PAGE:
Director: Dustin Hoffman
It’s taken Dustin Hoffman’s a long time to scratch that directorial itch. However, the most striking thing about Quartet is how twee and comfortable the whole thing is, not the kind of material you’d imagine would attract the star of The Graduate or Marathon Man. Has age dulled Hoffman’s edge? Well, he did star in Little Fockers, so we have to presume his quality control has failed him somewhat. Quartet isn’t a bad film per se; its biggest problem is just how unchallenging and toothless the whole thing is.
One of last year’s biggest surprises was the success of The Best Exotic Marigold Hotel. The tale of a troop of retirees relocating to India proved popular with a section of the audience often forgotten in mainstream cinema: senior citizens. One hates to generalize, but with its distinguished older cast, themes of past regrets and aging, and being located in an upscale nursing home, it seems inevitable that Quartet will feel the benefit of the salt-n-pepper-haired hordes massing to see it.
This anticipated enthusiasm would not be unfounded; there’s a lot to like in Quartet, first and foremost being the cast. Posho Reginald (Tom Courtenay), womanising Wilf (Billy Connolly) and doting Cissy (Pauline Collins) are residents of Beecham House, a retirement home for former opera singers and orchestral musicians. If that set up sounds too sickly sweet, turn back now. The residents lead a comfortable life of reminiscing on the good times and rehearsing for their fundraising concert, being organised by a nutty Michael Gambon. Perfect timing for a spanner to be thrown into the works!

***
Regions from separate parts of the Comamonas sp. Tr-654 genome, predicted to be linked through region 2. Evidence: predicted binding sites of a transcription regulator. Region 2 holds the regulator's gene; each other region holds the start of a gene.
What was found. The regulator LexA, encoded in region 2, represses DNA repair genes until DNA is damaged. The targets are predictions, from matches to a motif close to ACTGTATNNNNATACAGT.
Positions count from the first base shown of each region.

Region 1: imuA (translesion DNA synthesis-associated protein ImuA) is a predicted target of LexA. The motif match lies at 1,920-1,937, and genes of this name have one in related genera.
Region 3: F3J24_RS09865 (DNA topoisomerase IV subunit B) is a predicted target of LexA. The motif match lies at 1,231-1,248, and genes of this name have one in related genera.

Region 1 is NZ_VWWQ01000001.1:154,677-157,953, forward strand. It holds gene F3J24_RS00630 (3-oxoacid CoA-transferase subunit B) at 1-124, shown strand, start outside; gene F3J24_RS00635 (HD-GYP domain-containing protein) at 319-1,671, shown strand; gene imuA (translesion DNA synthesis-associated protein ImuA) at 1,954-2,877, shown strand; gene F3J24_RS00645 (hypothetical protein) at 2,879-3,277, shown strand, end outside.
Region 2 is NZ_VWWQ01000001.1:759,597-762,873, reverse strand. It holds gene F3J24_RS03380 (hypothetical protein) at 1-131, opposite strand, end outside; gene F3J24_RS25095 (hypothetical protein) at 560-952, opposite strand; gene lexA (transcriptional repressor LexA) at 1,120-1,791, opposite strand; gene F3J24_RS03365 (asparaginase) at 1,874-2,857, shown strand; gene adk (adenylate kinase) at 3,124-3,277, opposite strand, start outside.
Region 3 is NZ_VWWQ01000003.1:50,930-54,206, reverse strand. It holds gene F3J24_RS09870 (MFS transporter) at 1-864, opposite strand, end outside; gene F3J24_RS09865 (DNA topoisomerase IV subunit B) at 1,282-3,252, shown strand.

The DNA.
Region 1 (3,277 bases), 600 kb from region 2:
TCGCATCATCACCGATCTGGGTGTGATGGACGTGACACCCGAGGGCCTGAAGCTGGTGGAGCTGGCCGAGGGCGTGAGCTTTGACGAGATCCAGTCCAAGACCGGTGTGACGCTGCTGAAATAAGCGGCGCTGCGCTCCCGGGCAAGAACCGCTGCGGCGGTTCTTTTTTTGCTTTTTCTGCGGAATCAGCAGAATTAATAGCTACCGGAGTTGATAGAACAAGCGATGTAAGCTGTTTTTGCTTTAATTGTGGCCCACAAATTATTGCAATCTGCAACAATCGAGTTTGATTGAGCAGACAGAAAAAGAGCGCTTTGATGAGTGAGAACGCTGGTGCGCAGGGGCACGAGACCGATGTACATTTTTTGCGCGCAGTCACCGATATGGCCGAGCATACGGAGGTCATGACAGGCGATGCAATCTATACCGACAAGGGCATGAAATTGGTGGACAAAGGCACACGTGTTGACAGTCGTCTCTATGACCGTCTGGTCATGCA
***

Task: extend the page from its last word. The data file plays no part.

Along comes Jean (Maggie Smith), the newest resident of the home and Reginald’s estranged ex-wife. Jean’s arrival perturbs Reginald so much that it threatens the staging of the fundraiser, crucial to keeping the home operational. The traits of the characters are basic at best but the cast infuse them with enough charm to sell them. Connolly’s randy old bugger steals every scene he’s in, whilst Courtenay and Smith have plenty twinkle in their eyes to bring life to their backstory. Pauline Collins does the ‘dotty old maid’ routine she plays in EVERY film she makes, but it fits well here. Ronald Harwood adapts his stage play, but there’s nothing going on here to suggest the screenwriter of The Pianist and The Diving Bell and the Butterfly has brought any edge to it. It hints at darker themes (Cissy becoming more forgetful as the film goes on, for example), but ultimately the film’s just a breeze.
Hoffman keeps things bright, bubbly and simple, letting nothing get in the way of the actors. Even he recognizes they’re the trump card here. Their chumminess would make many other films feel smug, but it actually helps Quartet overcome its more sickly sentimental tendencies. The final act is a ‘will-they-won’t-they’ dash to the concert, but you won’t be too fussed whether they do or not. A final speech delivered by the home’s manager (Sheridan Smith) is so gushy as to undermine any goodwill the film establishes beforehand. Still, by that stage Quartet will have brought just enough goodwill to leave you with a wry smile. That won’t stop it from evaporating from your mind as soon as you leave the cinema, but if you need something unchallenging for a Sunday matinée with your granny, Quartet will fit the bill.